No Person except a natural born Citizen, or a Citizen of the United States, at the time of the Adoption of this Constitution, shall be eligible to the Office of President; neither shall any Person be eligible to that Office who shall not have attained to the Age of thirty five Years, and been fourteen Years a Resident within the United States.


jedikaiti

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It's not a loophole. The constitution specifically allows for this.

from the website:
http://www.archives.gov/exhibits/charters/constitution_transcript.html

Quote
No Person except a natural born Citizen, or a Citizen of the United States, at the time of the Adoption of this Constitution, shall be eligible to the Office of President; neither shall any Person be eligible to that Office who shall not have attained to the Age of thirty five Years, and been fourteen Years a Resident within the United States.

And that's my something new learned today.
What part of v_e = \sqrt{\frac{2GM}{r}} don't you understand? It's only rocket science!

"The problem with re-examining your brilliant ideas is that more often than not, you discover they are the intellectual equivalent of saying, 'Hold my beer and watch this!'" - Cindy Couture

Calistoga

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You can't use regular dish detergent in a dish washer.

It makes bubbles...everywhere.

DH and I had never used one before, we've had our current home for more than a year...we just wanted to know if the dish washer worked...

The guy who came up with Scientology is named L. Ron Hubbard. Not Elrond Hubbard. For the longest time people would talk about him being an odd man and I thought "Well his parents named him Elrond, what do you expect?"


Virg

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siamesecat2965 wrote:

"I learned at my last job, working for a law firm that handled asbestos litigation, that its mined from the ground! I figured something that harmful HAD to be man-made"

Mercury.  QED.  Anyway, you're not the only one who learned that in adulthood.  Someone told me that and I didn't believe him at first, and even cracked a joke about nylon mining to go along with it.  I had to look it up in a real encyclopedia because this was long before Wiki.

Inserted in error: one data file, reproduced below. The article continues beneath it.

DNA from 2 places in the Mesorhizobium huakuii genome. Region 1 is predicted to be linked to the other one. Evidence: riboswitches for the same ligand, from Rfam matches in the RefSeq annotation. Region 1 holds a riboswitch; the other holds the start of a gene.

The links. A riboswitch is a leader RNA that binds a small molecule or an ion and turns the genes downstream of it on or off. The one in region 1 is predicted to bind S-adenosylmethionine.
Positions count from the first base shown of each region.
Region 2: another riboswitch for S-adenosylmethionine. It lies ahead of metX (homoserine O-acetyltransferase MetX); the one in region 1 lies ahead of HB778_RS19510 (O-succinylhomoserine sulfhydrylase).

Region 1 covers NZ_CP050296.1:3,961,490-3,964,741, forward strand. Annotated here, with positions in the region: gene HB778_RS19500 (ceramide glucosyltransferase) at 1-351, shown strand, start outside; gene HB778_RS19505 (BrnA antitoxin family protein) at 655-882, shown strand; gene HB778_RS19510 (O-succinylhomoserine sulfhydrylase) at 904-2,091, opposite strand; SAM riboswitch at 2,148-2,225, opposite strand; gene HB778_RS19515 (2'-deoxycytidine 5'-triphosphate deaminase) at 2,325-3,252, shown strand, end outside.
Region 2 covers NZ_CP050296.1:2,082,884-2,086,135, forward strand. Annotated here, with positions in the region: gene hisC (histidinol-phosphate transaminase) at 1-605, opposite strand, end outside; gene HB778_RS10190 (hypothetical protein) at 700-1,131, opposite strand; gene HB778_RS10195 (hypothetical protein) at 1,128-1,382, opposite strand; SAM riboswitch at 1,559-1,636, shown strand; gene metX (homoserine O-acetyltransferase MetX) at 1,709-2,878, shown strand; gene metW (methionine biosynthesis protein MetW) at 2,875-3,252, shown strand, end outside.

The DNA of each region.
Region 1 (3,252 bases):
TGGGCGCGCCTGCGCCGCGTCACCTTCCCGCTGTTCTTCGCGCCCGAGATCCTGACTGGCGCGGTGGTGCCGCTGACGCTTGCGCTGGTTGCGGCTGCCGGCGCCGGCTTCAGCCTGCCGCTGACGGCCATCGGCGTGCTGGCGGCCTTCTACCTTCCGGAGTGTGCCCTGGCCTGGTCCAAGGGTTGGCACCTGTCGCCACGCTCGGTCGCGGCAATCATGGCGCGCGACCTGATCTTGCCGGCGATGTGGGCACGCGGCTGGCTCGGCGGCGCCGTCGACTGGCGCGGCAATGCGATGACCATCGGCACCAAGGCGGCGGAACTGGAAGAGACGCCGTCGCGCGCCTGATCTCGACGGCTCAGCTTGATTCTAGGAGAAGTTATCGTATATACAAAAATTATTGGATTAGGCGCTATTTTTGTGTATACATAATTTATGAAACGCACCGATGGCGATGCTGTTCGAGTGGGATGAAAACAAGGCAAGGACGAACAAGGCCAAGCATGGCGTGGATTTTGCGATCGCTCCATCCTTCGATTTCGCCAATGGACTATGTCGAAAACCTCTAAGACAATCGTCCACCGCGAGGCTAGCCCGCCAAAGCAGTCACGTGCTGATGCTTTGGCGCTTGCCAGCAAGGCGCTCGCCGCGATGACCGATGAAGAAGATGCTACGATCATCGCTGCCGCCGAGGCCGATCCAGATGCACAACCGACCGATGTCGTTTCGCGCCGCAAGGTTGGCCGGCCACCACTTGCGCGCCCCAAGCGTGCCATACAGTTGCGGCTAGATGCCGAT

Virg

Bethczar

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The other thread got me thinking - what things have you only recently learned that other people were surprised you didn't know?

For me, one recent one was that red wine is made with the skins and white wine is without.  I assumed it was red grapes versus white grapes.  (It's not as easy as that, apparently.)
Well, I've now learned something today. I always thought it was red vs white grapes, too. Then again, I'm not much of a drinker.

When I was in college I had an arguement with my roommate about how Wyoming was pronounced. For some reason, I always thought the g was silent and pronounced it "Wy o mee"

Still not sure where that came from!  :o

Hmmmmm

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The other thread got me thinking - what things have you only recently learned that other people were surprised you didn't know?

For me, one recent one was that red wine is made with the skins and white wine is without.  I assumed it was red grapes versus white grapes.  (It's not as easy as that, apparently.)
Well, I've now learned something today. I always thought it was red vs white grapes, too. Then again, I'm not much of a drinker.

When I was in college I had an arguement with my roommate about how Wyoming was pronounced. For some reason, I always thought the g was silent and pronounced it "Wy o mee"

Still not sure where that came from!  :o
On the grape wine issue, I know that roses come from red grapes which have their skin removed. And there are some new varietals where the skin is being removed early on from red grapes.  But most white wines are made from white grapes.

Lynn2000

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This is kind of weird, but there is a major US city "near" the small town where I grew up. Well, when I was a kid, this city was a distant dream on the horizon, like the city of Oz or something--maybe if I was really good, we might block out a long weekend, someday, and make the journey there. I think I've been there three times total in my life.

I actually live further away from it now, but it's nothing for people from my current town to run there and back in a day. Actually my co-worker just ran over there this morning to pick someone up from the airport, drove them back to our town, and came into work mid-afternoon, when he totally could have taken the whole day off.

So 1) for many years I failed to realize how close, geographically, I actually was to this city; and 2) apparently, my parents just didn't like going there, and always gave the impression it was too far. Understandably they probably didn't relish the city driving. But, my mind was boggled the first time I heard of people just jaunting there and back.
~Lynn2000

Piratelvr1121

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I had nearsighted and farsighted mixed up for the longest time.  Thought farsighted meant you had a hard time seeing things far away.
Beyond a wholesome discipline, be gentle with yourself. You are a child of the universe, no less than the trees and the stars.  You have a right to be here. Be cheerful, strive to be happy. -Desiderata